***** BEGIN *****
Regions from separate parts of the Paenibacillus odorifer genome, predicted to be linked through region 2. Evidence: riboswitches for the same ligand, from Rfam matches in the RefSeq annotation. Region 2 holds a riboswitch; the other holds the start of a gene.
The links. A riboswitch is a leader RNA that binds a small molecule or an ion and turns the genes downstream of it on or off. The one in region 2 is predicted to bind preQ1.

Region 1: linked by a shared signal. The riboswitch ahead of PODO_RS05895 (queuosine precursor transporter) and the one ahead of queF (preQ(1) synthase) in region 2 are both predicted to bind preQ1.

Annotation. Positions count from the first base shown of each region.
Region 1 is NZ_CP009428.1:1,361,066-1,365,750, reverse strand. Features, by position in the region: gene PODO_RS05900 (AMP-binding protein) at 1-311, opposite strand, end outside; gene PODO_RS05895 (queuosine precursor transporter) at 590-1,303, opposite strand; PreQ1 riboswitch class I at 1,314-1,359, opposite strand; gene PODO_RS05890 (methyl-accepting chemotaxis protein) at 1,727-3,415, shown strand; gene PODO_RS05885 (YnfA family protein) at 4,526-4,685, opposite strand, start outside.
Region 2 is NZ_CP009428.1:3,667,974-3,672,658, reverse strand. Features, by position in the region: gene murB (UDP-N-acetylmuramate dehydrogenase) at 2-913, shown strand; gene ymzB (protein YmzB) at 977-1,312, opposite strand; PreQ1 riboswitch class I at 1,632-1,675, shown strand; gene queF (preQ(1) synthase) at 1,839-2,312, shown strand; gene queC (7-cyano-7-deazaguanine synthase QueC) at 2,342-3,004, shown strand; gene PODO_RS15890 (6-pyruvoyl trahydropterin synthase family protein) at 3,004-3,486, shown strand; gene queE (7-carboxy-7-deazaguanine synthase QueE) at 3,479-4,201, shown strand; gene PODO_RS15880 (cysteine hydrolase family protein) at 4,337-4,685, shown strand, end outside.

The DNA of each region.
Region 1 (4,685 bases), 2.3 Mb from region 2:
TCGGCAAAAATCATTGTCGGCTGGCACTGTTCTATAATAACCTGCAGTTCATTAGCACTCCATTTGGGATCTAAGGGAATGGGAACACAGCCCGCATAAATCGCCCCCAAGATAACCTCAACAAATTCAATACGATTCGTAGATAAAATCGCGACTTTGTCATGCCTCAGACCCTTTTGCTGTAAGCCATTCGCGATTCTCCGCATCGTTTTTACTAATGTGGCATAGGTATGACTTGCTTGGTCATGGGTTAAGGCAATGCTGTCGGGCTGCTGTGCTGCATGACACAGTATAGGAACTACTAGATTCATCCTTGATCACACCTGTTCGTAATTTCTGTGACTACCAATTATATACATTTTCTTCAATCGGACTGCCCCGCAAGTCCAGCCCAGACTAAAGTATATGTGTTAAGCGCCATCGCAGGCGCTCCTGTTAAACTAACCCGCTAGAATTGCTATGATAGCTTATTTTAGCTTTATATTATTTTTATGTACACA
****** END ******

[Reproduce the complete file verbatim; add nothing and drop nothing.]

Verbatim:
Regions from separate parts of the Paenibacillus odorifer genome, predicted to be linked through region 2. Evidence: riboswitches for the same ligand, from Rfam matches in the RefSeq annotation. Region 2 holds a riboswitch; the other holds the start of a gene.
The links. A riboswitch is a leader RNA that binds a small molecule or an ion and turns the genes downstream of it on or off. The one in region 2 is predicted to bind preQ1.

Region 1: linked by a shared signal. The riboswitch ahead of PODO_RS05895 (queuosine precursor transporter) and the one ahead of queF (preQ(1) synthase) in region 2 are both predicted to bind preQ1.

Annotation. Positions count from the first base shown of each region.
Region 1 is NZ_CP009428.1:1,361,066-1,365,750, reverse strand. Features, by position in the region: gene PODO_RS05900 (AMP-binding protein) at 1-311, opposite strand, end outside; gene PODO_RS05895 (queuosine precursor transporter) at 590-1,303, opposite strand; PreQ1 riboswitch class I at 1,314-1,359, opposite strand; gene PODO_RS05890 (methyl-accepting chemotaxis protein) at 1,727-3,415, shown strand; gene PODO_RS05885 (YnfA family protein) at 4,526-4,685, opposite strand, start outside.
Region 2 is NZ_CP009428.1:3,667,974-3,672,658, reverse strand. Features, by position in the region: gene murB (UDP-N-acetylmuramate dehydrogenase) at 2-913, shown strand; gene ymzB (protein YmzB) at 977-1,312, opposite strand; PreQ1 riboswitch class I at 1,632-1,675, shown strand; gene queF (preQ(1) synthase) at 1,839-2,312, shown strand; gene queC (7-cyano-7-deazaguanine synthase QueC) at 2,342-3,004, shown strand; gene PODO_RS15890 (6-pyruvoyl trahydropterin synthase family protein) at 3,004-3,486, shown strand; gene queE (7-carboxy-7-deazaguanine synthase QueE) at 3,479-4,201, shown strand; gene PODO_RS15880 (cysteine hydrolase family protein) at 4,337-4,685, shown strand, end outside.

The DNA of each region.
Region 1 (4,685 bases), 2.3 Mb from region 2:
TCGGCAAAAATCATTGTCGGCTGGCACTGTTCTATAATAACCTGCAGTTCATTAGCACTCCATTTGGGATCTAAGGGAATGGGAACACAGCCCGCATAAATCGCCCCCAAGATAACCTCAACAAATTCAATACGATTCGTAGATAAAATCGCGACTTTGTCATGCCTCAGACCCTTTTGCTGTAAGCCATTCGCGATTCTCCGCATCGTTTTTACTAATGTGGCATAGGTATGACTTGCTTGGTCATGGGTTAAGGCAATGCTGTCGGGCTGCTGTGCTGCATGACACAGTATAGGAACTACTAGATTCATCCTTGATCACACCTGTTCGTAATTTCTGTGACTACCAATTATATACATTTTCTTCAATCGGACTGCCCCGCAAGTCCAGCCCAGACTAAAGTATATGTGTTAAGCGCCATCGCAGGCGCTCCTGTTAAACTAACCCGCTAGAATTGCTATGATAGCTTATTTTAGCTTTATATTATTTTTATGTACACA